Cover me! Understanding dermatology in Sports and Exercise Medicine – part II

Dermatoses describe any skin defect or lesion on the skin, and clinicians categorize them according to etiology. Furthermore, clinicians may divide dermatoses into two groups, those caused by or those aggravated by sports. In part II, Nella Grilo discusses dermatoses aggravated by sports and identifies how they can directly or indirectly affect athletes’ health and performance during competitions.

Athletics – TCS New York City Marathon – New York, United States – Runner crosses the Verrazano Narrows Bridge over New York Harbor during the marathon REUTERS/Brendan Mcdermid

Competitive athletes endure extreme physical stress when participating in sports. An athlete’s skin is particularly susceptible to a wide array of repetitive physical and environmental stressors that challenge the skin’s protective function(1,2). Many dermatoses are common in athletic populations due to countless hours of intense physical training, but clinicians frequently misdiagnose or ignore these conditions. Athletes can prevent many of these conditions by using appropriate sports clothing, well-fitting shoes, and practicing good hygiene.


Dermatoses etiology

  • Skin infections
  • Frictional dermatoses
  • Trauma induced dermatoses
  • Dermatoses due to exposure to ultraviolet radiation
  • Thermal injuries
  • Water-related dermatoses
  • Dermatoses due to use of performance-enhancing drugs
  • Aggravation of pre-existing dermatoses
  • Inflammatory conditions


Subungual hematoma

Subungual hematomas are common conditions caused by changes in direction (COD) in tennis and other sports, such as running. The repeated COD causes the toe to push against the shoe toe box and result in trauma underneath the toenail. The resultant hematoma gives the nail a black or red color. In addition, the hematoma causes a build-up in pressure and pain (see figure 1).

Figure 1: Subungual hematoma

Jogger’s Nipples

The skin on the nipple is thin and sensitive and thus prone to irritation. Friction between clothing and the nipple causes fissuring of the nipple and most commonly occurs in long-distance runners. This can occur at any time of the year, but it is more common in cold weather as the nipples become erect.

Talon Noir

Talon noir is calcaneal petechiae due to trauma from shear forces leading to intraepidermal hemorrhage. Talon noir tends to affect the posterior heel and lateral foot. Athletic events often produce lateral shearing forces that cause tearing of blood vessels in the papillary dermis. This creates punctate papillary dermal hemorrhages, leading to extravasation of blood into the epidermis and intracorneal retention of hemoglobin. Basketball, lacrosse, football, soccer, and cross-country running are frequent causes of talon noir. The concern with these lesions is that they can be mistaken for acral melanomas if the history of trauma is not confirmed. Dermoscopy is valuable to distinguish between the two(4).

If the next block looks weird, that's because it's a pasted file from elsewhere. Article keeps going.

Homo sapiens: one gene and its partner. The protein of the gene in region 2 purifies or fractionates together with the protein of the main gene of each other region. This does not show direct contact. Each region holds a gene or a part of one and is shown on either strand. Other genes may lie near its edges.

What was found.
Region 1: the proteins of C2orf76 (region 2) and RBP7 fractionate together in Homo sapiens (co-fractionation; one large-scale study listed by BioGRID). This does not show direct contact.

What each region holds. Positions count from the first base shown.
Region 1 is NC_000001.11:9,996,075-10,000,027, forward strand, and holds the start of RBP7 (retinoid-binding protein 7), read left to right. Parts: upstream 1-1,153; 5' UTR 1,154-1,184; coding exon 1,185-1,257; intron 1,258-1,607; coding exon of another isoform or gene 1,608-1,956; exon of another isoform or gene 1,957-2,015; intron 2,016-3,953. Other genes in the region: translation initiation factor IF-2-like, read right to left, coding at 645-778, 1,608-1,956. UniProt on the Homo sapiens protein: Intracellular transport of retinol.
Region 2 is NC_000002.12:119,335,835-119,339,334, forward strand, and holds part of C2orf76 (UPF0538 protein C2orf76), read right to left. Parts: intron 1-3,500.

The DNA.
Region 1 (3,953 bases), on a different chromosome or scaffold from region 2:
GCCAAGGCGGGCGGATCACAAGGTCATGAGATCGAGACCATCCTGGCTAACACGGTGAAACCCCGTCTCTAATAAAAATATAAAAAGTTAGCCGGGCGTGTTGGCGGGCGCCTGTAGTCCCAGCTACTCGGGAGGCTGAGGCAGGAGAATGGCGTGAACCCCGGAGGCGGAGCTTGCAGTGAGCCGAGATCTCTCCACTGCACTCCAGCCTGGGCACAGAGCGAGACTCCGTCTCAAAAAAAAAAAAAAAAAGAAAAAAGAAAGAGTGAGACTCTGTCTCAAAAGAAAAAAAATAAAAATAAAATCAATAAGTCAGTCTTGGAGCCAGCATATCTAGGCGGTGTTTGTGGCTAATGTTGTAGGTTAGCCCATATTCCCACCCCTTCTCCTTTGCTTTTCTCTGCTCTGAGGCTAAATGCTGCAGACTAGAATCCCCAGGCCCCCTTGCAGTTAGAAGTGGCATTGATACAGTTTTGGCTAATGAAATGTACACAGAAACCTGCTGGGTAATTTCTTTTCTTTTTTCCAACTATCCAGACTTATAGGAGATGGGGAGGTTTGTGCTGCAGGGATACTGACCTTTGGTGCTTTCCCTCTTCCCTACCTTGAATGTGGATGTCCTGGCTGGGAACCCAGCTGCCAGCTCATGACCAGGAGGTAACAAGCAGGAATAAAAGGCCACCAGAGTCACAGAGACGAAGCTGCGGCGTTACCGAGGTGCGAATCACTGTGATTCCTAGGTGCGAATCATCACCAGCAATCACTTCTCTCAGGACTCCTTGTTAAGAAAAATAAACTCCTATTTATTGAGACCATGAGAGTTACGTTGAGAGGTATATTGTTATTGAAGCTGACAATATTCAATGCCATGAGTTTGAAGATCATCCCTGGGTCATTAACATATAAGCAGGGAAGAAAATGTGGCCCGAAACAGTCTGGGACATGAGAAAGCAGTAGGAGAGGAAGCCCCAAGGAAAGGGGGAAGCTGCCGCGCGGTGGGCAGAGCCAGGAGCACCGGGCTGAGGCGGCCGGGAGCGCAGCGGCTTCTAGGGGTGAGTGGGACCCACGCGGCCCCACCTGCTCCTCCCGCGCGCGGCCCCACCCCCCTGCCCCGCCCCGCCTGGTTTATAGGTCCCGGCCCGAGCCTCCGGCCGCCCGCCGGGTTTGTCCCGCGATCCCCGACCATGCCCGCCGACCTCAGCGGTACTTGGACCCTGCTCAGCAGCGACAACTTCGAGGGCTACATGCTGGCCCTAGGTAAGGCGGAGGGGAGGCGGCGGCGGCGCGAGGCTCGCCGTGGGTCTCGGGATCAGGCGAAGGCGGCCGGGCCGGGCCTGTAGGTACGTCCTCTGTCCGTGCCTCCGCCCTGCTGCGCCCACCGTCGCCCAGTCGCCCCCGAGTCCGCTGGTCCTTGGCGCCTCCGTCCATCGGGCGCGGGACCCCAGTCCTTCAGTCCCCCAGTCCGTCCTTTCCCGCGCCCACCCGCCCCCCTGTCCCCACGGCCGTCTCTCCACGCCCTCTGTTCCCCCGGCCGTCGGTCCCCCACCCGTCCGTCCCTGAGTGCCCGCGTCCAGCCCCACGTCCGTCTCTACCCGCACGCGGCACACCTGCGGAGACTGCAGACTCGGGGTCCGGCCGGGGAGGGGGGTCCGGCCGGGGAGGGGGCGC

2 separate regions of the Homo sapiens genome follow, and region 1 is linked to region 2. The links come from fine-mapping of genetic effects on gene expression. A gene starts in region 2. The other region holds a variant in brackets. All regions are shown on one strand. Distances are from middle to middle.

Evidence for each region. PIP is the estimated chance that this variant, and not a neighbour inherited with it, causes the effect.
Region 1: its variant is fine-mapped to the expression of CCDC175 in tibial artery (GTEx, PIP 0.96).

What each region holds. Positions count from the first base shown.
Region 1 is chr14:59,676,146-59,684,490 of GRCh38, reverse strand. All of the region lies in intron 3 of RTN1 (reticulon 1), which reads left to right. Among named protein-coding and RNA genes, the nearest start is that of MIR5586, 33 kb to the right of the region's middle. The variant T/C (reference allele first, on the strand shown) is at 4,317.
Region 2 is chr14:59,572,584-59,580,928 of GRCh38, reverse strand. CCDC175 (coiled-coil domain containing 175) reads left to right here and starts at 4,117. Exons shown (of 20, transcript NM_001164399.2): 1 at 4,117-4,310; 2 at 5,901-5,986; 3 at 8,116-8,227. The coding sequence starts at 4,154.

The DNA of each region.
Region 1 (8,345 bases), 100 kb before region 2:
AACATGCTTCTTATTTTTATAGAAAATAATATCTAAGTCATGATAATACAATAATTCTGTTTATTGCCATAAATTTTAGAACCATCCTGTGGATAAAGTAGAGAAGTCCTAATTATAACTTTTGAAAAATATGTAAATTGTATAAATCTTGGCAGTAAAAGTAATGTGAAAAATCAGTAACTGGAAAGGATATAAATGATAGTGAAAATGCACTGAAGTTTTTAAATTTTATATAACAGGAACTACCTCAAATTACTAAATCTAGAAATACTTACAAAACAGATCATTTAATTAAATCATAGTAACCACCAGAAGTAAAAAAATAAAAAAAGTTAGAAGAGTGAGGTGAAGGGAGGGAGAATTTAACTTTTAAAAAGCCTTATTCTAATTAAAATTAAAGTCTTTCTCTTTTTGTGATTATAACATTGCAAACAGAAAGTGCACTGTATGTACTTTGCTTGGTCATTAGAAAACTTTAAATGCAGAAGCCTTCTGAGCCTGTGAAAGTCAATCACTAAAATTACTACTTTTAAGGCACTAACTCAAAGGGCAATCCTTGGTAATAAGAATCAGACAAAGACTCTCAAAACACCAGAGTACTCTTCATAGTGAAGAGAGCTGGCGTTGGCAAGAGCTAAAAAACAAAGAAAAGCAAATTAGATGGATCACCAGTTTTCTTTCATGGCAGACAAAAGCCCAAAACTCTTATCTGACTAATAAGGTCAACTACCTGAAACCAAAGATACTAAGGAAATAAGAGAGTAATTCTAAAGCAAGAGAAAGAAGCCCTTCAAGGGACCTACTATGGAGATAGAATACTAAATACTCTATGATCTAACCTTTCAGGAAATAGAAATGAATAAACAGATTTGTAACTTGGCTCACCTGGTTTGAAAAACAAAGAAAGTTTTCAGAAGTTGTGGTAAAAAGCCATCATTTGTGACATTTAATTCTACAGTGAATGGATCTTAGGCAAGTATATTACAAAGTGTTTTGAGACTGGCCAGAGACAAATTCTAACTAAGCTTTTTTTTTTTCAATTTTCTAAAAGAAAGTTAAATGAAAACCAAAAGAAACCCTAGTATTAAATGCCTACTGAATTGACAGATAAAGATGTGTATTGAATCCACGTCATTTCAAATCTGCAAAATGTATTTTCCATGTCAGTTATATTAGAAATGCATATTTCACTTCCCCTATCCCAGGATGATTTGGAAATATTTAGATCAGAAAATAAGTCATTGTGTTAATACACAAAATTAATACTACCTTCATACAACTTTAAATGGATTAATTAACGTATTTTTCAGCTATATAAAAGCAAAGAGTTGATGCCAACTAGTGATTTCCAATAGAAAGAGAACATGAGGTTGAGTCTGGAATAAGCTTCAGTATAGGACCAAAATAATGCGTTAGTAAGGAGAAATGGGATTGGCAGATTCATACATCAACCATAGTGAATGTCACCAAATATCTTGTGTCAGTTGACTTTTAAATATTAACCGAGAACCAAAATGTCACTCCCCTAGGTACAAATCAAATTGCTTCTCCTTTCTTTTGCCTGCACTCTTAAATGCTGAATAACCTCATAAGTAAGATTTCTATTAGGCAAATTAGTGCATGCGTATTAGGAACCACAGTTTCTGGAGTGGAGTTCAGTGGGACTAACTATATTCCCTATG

Tache noir

Tache noir is similar to talon noir; however, it occurs on the palmar surface. It occurs in tennis players, weightlifters, racquetball and baseball players, gymnasts, and golfers(5).

Swimmer’s xerosis

Swimmer’s xerosis, or dry skin, is common among swimmers. Dilution and melting of the natural protective skin sebum lead to moisture loss from the stratum corneum, which results in dry, scaly, and itchy skin(6).

Herpes gladiatorum

Herpes gladiatorum is a viral skin infection caused by Herpes Simplex virus type 1 (HSV1) and spreads by direct skin-to-skin contact. Sports that involve close contacts, such as rugby and wrestling, are a potential risk for spreading the infection. Common names for the disease include ‘wrestlers herpes’ or ‘mat pox.’ Athletes usually begin to experience symptoms within about eight days after exposure. They include fever, swollen glands, a tingling feeling at an affected area, and a cluster or clusters of clear, fluid-filled blisters surrounded by red skin. The blisters may or may not be painful. Diagnosis is clinical, but clinicians can take a biopsy to confirm if in doubt. Once an individual is infected, the infection is life-long. The virus can reactivate at any time and be transmitted to others, even if there are no symptoms.

Corns and calluses

Corns and calluses are thick, hardened layers of skin (hyperkeratosis) that occur in response to trauma. Pressure leads to corns, and friction causes calluses. Corns are typically more painful than calluses; however, both may occur in the same patient(7). The causes of corns and calluses include improper footwear, changes in the anatomy of the toes/foot, changes in gait, or vigorous exercise.

Friction blisters

Friction blisters lead to pain, infection, and complications such as cellulitis and sepsis if not appropriately managed. Over 400,000 people participate in a marathon distance running event in the United States every year, and up to 39% of marathon runners experience a blister during the race(8). With such a high incidence and potential for disability, one would think that the prevention of friction blisters would be better understood. However, friction blisters remain at the mercy of myths regarding prevention and treatment. Physicians, coaches, and athletic trainers continue to advocate using petrolatum jelly and skin powders to prevent blisters; however, these measures may increase the chance of blistering on the feet.

Piezogenic pedal papules

Piezogenic papules are soft, skin-colored bumps found on the feet and wrists caused by pressure. They result from herniation of fat through the dermis. Although most often found in long-distance runners, piezogenic papules may occur in athletes participating in sports, such as boxing or gymnastics, where constant pressure around the hand may cause subdermal fat herniation on the wrist or palm. The patient presents with a history of multiple painless bumps on the heel bilaterally, but they are rarely painful (see figure 2).

Figure 2: Piezogenic pedal papules

Athlete’s nodules

Athlete’s nodules are connective tissue nevi which appear as thick dermal masses at sites of chronic trauma. They typically occur on the dorsum of the feet, knees, and knuckles of surfers, boxers, and football players. Recurrent minor blunt trauma and pressure are aetiological factors in this condition(9).

Acne mechanica